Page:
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Old 11-28-10, 12:02 AM   #45
Vardant's Avatar
Join Date: Apr 2009
Location: EU
Posts: 1,041
Default Re: ATi benches inflated by reduced AF

You don't think testing an unreleased product with drivers, that probably aren't even available to public is grasping straws?

Too bad, NVIDIA already commented on this.
Hi Everybody,

What is being experienced is not an “Antialiasing cheat” but rather a HawX bug that is fixed by our driver using an application specific profile.

In a nutshell, the HawX application requests the highest possible AA “sample quality” at a particular AA level from our driver. Without our driver fix, the game would be running 16xCSAA instead of standard 4xAA when you select 4xAA in-game. It runs the proper 4xAA with the driver fix. You defeat the fix by changing the .exe name, causing it to run at 16xCSAA.

You may remember that Geforce 8800 introduced Coverage Sampling AA (CSAA) technology, which added higher quality AA using little extra storage. Prior to 8800 GTX and CSAA, there was only one “sample quality level” for each AA level, so if an application requested four AA samples, the hardware performed standard 4xAA. However, with 8800 GTX GPUs onwards, our drivers expose additional sample quality levels for various standard AA levels which correspond to our CSAA modes at a given standard AA level.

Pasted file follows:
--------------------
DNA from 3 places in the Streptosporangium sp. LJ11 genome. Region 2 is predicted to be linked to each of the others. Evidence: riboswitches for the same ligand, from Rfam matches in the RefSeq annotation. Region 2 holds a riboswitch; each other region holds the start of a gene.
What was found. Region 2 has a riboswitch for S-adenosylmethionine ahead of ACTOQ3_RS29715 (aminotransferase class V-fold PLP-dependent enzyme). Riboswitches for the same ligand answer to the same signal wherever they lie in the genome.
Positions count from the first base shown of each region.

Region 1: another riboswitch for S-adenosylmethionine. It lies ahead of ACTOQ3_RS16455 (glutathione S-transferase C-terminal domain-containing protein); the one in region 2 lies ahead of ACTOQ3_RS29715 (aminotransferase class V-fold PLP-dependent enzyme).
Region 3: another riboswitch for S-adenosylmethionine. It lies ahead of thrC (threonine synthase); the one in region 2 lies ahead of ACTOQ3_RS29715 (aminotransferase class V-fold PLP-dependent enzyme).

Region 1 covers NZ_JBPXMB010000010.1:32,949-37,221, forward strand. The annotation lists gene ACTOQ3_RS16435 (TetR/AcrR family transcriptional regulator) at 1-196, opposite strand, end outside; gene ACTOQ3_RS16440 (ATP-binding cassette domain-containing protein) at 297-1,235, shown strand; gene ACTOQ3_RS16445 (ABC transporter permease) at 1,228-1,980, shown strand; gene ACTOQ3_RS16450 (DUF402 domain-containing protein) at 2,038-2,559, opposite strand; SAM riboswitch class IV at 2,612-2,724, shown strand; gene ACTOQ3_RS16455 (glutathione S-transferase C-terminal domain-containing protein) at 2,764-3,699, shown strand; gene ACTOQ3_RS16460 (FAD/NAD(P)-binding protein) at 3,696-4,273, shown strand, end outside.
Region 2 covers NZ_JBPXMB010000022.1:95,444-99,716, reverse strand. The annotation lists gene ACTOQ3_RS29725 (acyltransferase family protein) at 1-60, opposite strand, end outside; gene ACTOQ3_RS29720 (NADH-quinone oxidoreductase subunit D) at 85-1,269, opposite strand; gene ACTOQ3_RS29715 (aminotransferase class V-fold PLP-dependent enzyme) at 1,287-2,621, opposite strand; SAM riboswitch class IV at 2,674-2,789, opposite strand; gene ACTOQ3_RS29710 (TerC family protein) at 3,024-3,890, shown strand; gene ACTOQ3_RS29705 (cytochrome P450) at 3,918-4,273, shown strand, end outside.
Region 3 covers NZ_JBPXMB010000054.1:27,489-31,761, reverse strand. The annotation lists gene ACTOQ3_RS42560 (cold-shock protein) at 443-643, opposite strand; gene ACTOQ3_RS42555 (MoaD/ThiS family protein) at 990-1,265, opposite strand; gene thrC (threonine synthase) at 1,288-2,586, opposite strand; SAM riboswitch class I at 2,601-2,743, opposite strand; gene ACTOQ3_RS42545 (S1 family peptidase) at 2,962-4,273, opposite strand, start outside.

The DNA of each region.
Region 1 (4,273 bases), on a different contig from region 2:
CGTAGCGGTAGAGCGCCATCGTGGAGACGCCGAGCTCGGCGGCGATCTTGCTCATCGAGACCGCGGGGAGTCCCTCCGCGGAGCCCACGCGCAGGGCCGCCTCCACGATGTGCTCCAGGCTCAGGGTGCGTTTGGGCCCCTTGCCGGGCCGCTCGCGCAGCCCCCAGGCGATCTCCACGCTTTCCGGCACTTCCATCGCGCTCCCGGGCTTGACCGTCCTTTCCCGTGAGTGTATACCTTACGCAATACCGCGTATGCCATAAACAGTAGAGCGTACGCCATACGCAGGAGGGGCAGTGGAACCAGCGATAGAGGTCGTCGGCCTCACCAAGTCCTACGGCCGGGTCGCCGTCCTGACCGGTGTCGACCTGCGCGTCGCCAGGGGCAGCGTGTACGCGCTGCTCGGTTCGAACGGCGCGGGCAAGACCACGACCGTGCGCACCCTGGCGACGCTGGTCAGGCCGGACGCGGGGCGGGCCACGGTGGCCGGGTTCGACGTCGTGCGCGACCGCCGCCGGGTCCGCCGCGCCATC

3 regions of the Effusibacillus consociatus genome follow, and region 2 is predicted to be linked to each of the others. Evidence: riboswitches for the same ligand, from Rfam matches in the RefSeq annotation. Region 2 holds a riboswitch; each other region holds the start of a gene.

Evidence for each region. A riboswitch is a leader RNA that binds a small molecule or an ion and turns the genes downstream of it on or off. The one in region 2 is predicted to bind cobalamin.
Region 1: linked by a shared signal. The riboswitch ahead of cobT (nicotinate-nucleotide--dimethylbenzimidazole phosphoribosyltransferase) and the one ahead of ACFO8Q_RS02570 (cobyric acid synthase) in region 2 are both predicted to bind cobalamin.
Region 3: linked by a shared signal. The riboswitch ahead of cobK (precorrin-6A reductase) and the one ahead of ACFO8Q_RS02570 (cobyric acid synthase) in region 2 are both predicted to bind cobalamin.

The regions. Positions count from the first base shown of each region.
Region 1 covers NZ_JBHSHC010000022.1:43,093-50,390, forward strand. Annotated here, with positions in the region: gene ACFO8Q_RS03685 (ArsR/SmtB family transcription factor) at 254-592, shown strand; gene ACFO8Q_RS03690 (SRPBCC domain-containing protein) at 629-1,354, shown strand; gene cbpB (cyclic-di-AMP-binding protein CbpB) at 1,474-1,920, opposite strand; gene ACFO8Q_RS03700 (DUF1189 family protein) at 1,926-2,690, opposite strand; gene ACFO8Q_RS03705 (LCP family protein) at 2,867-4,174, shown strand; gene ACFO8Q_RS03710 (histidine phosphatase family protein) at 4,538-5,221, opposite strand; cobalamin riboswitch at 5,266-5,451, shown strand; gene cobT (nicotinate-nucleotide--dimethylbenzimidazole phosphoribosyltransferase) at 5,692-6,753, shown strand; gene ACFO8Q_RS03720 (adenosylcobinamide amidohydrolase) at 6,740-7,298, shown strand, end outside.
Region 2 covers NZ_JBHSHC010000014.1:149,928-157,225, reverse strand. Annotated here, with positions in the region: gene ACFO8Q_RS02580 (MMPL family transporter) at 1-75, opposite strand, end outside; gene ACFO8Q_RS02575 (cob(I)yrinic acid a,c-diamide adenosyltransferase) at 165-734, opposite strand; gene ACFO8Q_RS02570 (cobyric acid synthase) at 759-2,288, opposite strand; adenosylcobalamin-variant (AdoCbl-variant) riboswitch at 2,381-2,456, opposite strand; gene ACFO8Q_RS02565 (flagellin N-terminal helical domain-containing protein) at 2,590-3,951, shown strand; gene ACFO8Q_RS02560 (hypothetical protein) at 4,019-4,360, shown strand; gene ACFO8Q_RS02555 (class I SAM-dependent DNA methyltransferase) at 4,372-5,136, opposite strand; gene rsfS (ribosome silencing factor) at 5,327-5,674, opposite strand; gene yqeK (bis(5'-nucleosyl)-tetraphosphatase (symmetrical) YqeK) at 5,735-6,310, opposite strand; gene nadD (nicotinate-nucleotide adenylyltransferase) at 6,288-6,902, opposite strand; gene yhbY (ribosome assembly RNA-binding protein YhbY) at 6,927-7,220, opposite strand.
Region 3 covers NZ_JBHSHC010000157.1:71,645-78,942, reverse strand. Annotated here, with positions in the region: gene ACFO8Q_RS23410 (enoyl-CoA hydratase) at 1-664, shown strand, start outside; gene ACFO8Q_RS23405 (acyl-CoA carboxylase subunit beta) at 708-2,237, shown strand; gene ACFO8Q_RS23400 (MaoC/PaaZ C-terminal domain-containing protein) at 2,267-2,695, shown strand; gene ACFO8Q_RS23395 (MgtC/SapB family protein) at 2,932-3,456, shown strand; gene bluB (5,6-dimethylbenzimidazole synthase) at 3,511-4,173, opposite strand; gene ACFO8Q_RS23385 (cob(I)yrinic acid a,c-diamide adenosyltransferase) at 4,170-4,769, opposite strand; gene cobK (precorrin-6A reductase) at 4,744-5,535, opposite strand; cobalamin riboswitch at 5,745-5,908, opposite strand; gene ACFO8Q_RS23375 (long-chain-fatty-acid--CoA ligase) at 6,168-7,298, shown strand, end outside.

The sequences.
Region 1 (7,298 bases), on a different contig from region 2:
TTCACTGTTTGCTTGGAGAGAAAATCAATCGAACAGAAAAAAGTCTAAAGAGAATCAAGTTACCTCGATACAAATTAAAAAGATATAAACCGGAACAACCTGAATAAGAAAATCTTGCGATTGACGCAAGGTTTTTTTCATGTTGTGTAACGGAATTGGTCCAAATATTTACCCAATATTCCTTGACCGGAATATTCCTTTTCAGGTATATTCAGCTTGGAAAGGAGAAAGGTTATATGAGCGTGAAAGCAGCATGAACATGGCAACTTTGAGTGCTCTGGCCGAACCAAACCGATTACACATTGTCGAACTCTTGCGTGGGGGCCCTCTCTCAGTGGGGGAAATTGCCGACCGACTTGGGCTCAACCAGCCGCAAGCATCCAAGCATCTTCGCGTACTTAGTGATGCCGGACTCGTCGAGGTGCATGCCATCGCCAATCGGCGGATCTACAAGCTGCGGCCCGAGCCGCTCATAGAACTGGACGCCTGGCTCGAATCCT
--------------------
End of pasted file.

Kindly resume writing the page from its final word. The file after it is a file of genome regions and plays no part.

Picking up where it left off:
The “sample quality level” feature was the outcome of discussions with Microsoft and game developers. It allowed CSAA to be exposed in the current DirectX framework without major changes. Game developers would be able to take advantage of CSAA with minor tweaks in their code.

Unfortunately, HawX requests the highest quality level for 4xAA, but does not give the user the explicit ability to set CSAA levels in their control panel. Without the driver profile fix, 16xCSAA is applied instead of standard 4xAA. Recall that 16xCSAA uses 4 color/Z samples like 4xAA, but also adds 12 coverage samples. (You can read more about CSAA in our GeForce 8800 Tech Briefs on our Website).

When you rename the HawX.exe to something else, the driver profile bits are ignored, and 16xCSAA is used. Thus the modest performance slowdown and higher quality AA as shown in the images.

To use “standard” 4xAA in a renamed HawX executable, you should select any level of anti-aliasing in the game, then go into the NVIDIA Control Panel and set 4xAA for “Antialiasing Setting” and turn on “Enhance the application setting” for the “Antialiasing mode”.

Nick Stam, NVIDIA
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